I have the following setup:
- Many different projects which are separate git repositories, but all have mostly the same server configuration
- Each project in turn depends on many other projects and we use the composer dependency manager to get them together (PHP language here).
I want to use Vagrant and include a Vagrant file in each repository, so my team members can clone a repository, run
vagrant up and be ready to go.
My question is now directed towards the provisioning. I need to install several tools and packages like apache, git, mysql and several php packages, then download some files (like a recent development db dump), set everything up in /var/www and run the composer install command.
So one option to do this is using a manager using recipes like chef or puppet. The alternative would be to write a bash file and use shell provisioning.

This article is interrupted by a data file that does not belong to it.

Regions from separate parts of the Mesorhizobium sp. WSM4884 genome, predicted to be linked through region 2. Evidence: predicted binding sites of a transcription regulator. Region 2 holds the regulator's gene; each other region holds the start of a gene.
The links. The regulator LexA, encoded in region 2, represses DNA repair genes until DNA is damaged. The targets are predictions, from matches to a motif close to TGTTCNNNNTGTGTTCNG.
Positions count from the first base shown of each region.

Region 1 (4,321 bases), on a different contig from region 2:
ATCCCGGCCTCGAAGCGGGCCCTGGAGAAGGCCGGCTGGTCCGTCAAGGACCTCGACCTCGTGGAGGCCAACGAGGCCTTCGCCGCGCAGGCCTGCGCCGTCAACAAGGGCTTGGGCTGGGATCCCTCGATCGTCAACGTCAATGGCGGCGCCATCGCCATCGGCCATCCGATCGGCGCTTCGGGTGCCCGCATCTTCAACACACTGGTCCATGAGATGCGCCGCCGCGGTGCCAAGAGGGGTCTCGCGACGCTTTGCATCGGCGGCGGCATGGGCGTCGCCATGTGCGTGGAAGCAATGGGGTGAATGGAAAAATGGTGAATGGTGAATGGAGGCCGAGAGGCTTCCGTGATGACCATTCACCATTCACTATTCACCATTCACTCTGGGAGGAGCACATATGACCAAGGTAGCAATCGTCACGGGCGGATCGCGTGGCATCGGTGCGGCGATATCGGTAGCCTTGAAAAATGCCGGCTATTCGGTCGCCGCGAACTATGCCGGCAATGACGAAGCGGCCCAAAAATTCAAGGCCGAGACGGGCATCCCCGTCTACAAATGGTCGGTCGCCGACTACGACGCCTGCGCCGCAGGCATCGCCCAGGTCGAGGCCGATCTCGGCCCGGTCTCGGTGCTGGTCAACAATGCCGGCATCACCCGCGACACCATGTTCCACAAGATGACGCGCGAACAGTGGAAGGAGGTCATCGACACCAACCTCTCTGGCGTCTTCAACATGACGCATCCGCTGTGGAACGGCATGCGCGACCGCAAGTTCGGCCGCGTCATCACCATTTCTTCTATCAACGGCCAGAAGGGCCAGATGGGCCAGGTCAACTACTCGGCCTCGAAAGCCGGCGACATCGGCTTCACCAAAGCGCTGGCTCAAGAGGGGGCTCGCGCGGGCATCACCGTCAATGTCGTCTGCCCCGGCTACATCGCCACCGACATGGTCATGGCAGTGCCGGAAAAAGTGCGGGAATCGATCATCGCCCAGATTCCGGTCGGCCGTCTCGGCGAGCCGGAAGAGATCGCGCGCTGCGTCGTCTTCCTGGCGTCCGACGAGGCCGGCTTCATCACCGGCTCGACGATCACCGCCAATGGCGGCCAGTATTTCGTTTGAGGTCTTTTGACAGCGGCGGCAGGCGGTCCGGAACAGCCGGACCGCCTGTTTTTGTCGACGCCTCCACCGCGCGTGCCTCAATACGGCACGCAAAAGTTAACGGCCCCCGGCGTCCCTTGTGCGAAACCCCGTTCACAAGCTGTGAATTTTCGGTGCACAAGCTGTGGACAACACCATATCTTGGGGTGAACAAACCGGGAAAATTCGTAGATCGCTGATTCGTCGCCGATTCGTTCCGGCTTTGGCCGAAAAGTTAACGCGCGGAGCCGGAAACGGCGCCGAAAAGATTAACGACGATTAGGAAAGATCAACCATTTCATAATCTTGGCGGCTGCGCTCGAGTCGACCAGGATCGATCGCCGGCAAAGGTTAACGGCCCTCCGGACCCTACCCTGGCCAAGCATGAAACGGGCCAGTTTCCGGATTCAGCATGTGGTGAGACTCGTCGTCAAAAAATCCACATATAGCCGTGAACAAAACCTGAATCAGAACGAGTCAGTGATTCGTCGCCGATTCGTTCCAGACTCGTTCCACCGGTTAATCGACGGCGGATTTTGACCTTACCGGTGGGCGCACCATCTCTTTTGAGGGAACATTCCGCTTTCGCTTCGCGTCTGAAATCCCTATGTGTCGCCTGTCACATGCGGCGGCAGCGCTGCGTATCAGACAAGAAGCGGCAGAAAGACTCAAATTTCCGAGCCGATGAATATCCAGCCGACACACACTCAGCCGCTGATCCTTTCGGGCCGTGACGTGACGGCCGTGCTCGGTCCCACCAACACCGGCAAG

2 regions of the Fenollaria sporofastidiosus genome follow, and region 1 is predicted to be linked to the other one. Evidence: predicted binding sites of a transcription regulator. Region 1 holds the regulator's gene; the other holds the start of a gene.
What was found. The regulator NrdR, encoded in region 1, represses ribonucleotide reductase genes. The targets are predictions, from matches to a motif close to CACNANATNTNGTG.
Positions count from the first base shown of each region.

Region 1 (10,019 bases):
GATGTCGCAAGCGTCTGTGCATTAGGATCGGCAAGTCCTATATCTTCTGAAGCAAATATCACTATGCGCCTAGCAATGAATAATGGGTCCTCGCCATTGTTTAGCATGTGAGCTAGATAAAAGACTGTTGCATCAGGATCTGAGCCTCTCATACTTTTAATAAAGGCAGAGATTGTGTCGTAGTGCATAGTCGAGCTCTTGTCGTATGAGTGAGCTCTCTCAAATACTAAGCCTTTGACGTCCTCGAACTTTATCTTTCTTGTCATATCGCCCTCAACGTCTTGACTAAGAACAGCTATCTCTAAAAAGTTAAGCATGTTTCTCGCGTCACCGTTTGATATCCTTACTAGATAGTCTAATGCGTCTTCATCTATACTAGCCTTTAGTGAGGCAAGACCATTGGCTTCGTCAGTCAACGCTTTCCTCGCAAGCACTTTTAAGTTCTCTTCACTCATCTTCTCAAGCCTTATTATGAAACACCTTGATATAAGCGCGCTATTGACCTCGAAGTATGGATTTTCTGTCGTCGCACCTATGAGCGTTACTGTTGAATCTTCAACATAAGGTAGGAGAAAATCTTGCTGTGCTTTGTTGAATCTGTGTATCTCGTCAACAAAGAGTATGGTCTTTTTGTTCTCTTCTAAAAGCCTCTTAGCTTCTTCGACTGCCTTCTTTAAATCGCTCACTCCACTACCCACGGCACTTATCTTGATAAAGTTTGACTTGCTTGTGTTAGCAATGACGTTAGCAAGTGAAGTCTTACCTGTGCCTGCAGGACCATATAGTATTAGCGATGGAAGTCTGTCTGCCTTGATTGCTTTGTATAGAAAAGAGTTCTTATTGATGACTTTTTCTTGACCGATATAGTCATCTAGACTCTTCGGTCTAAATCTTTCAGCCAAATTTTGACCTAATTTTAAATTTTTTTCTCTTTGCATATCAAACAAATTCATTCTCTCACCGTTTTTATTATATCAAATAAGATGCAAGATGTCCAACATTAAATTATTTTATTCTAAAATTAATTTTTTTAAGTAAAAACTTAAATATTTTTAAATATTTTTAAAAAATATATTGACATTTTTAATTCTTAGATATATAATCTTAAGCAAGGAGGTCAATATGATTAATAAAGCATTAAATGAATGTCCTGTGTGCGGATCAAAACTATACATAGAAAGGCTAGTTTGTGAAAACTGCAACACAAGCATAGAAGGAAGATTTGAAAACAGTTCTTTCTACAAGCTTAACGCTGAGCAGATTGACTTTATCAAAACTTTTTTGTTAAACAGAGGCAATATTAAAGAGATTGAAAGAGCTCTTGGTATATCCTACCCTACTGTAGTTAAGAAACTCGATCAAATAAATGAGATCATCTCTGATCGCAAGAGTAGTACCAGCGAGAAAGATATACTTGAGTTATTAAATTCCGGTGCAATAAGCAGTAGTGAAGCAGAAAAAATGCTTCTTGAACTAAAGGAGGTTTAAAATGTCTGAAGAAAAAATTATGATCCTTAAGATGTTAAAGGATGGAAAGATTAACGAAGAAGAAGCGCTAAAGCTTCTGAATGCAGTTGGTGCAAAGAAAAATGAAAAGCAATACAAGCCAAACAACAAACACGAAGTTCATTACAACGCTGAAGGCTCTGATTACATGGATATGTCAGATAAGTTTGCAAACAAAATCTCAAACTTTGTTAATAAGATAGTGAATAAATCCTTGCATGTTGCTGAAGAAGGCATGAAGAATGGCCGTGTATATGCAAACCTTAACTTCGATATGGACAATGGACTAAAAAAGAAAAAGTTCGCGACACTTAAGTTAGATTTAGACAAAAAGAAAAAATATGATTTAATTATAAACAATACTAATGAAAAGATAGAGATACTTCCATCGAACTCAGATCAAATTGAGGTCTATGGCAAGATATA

I have not much experience with chef / puppet, so naturally, it seems easier to use the shell option, but I want to understand if this is not a good / viable option in the long run.
Why to me it seems a bad approach to go with puppet / chef:
I understand that I will have to use several different recipes and will almost always use the same recipes for my different repositories, so I would have to include all of them in all the repositories. Consider having 20 repos and needing 10 recipes, that means that I will need to add 200 recipes as a git-submodule or alike (also each team member needs to clone the repository, then clone 10 recipe repositories and only then run vagrant up for each project). In contrast, I would just need to have a small repo with my shell script and clone it 20 times.
I am probably missing something, so please advice whether I should opt for chef / puppet and why it makes sense even if my repositories all have a very similar server setup.